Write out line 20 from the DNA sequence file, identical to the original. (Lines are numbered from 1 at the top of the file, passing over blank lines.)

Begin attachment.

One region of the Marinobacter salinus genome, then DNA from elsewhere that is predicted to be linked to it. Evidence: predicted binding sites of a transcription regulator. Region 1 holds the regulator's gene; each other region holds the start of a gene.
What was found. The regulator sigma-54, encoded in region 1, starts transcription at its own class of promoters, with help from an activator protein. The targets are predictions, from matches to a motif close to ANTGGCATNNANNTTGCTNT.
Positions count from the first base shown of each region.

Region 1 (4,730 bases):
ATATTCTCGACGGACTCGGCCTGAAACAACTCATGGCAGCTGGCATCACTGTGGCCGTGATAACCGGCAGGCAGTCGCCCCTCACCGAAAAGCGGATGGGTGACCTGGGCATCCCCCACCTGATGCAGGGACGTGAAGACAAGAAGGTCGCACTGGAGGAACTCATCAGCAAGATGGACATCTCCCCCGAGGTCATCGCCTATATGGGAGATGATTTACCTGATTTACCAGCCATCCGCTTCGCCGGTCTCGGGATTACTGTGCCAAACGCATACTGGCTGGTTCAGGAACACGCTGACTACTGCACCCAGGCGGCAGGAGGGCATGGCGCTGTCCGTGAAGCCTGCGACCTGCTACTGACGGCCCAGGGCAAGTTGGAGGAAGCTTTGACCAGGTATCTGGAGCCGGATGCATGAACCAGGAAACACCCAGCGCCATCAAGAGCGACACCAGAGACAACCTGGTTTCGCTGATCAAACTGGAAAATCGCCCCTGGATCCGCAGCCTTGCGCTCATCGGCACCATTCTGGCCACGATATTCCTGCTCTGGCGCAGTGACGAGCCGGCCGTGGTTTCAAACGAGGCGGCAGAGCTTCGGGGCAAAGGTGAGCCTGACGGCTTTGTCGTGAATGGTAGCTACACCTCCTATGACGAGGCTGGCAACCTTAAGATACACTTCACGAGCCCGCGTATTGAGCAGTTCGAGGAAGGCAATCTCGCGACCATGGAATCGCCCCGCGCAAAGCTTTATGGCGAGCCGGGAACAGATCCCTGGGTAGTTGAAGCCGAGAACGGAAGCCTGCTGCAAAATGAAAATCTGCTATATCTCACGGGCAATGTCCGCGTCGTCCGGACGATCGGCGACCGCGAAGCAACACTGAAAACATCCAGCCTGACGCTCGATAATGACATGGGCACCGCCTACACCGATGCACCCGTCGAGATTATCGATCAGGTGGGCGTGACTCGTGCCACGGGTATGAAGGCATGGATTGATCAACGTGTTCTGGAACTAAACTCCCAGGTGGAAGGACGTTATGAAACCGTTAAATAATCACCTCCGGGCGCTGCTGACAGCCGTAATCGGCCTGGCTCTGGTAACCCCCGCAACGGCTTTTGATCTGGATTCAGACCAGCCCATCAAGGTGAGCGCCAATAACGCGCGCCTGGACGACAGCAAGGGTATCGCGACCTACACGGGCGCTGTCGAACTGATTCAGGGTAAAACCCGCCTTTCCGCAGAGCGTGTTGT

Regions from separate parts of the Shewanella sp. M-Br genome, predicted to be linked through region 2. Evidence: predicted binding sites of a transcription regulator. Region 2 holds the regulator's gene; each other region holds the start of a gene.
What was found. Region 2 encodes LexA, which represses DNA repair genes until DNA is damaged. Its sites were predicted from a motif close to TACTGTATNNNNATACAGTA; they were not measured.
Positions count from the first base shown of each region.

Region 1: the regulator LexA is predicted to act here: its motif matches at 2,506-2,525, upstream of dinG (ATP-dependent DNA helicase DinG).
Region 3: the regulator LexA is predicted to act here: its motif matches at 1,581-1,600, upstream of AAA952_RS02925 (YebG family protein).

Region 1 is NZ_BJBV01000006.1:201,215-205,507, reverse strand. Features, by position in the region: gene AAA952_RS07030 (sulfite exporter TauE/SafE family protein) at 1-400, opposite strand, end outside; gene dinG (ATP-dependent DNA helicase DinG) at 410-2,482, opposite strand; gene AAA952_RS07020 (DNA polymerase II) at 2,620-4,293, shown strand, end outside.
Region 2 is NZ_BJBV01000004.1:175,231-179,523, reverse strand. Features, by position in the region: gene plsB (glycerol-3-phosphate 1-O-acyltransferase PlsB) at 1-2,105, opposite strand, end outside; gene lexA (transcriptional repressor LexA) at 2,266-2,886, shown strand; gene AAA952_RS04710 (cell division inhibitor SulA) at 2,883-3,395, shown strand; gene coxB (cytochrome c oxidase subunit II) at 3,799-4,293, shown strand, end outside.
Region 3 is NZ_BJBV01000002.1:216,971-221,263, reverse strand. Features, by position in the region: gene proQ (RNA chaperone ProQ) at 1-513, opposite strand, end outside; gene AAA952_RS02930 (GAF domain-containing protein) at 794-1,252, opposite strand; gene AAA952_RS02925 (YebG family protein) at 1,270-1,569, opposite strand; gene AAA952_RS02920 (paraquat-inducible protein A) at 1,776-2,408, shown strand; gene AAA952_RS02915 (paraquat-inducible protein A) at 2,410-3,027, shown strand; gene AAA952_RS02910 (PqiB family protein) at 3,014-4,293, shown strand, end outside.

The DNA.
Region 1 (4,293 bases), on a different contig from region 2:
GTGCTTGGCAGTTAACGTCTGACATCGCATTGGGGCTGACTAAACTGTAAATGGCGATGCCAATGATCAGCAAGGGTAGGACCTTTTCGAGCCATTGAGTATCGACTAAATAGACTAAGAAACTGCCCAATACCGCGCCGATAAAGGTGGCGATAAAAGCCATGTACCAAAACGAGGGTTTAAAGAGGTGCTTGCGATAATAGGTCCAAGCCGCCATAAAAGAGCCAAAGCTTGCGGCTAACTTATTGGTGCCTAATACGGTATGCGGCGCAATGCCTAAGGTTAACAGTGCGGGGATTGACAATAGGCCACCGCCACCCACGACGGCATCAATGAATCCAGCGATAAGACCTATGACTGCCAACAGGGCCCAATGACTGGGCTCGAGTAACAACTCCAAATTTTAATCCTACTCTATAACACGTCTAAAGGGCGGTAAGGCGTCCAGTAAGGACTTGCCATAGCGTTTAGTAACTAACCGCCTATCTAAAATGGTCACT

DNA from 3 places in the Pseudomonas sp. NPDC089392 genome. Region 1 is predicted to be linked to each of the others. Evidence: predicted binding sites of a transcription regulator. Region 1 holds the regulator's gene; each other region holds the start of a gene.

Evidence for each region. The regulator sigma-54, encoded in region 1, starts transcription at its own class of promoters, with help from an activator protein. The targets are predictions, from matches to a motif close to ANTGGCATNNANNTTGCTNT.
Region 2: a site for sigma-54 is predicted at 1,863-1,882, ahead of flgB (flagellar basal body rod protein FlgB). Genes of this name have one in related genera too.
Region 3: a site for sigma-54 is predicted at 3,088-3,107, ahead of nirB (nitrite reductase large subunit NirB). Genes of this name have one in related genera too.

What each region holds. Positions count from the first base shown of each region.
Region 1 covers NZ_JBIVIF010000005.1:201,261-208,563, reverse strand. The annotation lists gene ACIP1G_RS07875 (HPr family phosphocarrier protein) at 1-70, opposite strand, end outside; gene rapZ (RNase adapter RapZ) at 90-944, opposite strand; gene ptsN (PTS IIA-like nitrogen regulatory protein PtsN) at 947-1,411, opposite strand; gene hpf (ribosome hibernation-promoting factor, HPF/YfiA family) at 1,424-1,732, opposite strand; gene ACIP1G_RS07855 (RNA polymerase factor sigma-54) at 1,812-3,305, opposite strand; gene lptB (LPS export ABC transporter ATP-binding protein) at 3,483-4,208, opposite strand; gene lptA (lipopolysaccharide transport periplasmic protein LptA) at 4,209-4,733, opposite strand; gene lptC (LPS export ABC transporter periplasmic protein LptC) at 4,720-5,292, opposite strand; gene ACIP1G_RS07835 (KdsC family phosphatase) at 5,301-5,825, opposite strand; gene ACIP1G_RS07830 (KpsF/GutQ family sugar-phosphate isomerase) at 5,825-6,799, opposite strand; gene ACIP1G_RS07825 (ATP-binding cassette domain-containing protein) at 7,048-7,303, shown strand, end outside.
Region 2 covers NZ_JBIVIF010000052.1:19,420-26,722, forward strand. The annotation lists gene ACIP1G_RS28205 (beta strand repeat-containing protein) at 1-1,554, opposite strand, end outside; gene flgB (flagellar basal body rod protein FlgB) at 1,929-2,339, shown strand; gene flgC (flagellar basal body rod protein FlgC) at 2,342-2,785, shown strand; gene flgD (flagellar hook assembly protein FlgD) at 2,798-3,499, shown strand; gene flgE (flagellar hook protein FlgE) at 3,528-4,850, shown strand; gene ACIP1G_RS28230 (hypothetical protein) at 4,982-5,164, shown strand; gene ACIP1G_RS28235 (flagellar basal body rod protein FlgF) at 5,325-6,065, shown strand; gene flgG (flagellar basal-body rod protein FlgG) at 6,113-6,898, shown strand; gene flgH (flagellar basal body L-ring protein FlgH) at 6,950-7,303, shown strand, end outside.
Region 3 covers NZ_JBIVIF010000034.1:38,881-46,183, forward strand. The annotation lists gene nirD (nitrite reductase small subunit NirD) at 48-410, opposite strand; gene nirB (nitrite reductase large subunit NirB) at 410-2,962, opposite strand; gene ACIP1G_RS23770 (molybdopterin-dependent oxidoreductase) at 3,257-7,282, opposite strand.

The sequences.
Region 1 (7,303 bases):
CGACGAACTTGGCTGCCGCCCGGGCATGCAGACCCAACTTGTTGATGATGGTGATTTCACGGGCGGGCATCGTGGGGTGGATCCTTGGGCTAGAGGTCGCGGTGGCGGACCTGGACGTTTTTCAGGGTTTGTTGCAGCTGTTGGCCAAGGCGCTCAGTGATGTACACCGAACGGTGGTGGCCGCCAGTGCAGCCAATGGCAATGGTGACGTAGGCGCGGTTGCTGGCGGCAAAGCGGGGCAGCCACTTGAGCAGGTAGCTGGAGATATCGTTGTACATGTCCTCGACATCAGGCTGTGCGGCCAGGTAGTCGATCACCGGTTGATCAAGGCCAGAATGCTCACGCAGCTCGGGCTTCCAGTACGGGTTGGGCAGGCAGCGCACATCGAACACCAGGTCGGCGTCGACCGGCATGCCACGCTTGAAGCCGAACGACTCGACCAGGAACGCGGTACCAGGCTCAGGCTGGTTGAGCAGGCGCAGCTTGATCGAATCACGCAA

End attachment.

Region 3: a site for sigma-54 is predicted at 3,088-3,107, ahead of nirB (nitrite reductase large subunit NirB). Genes of this name have one in related genera too.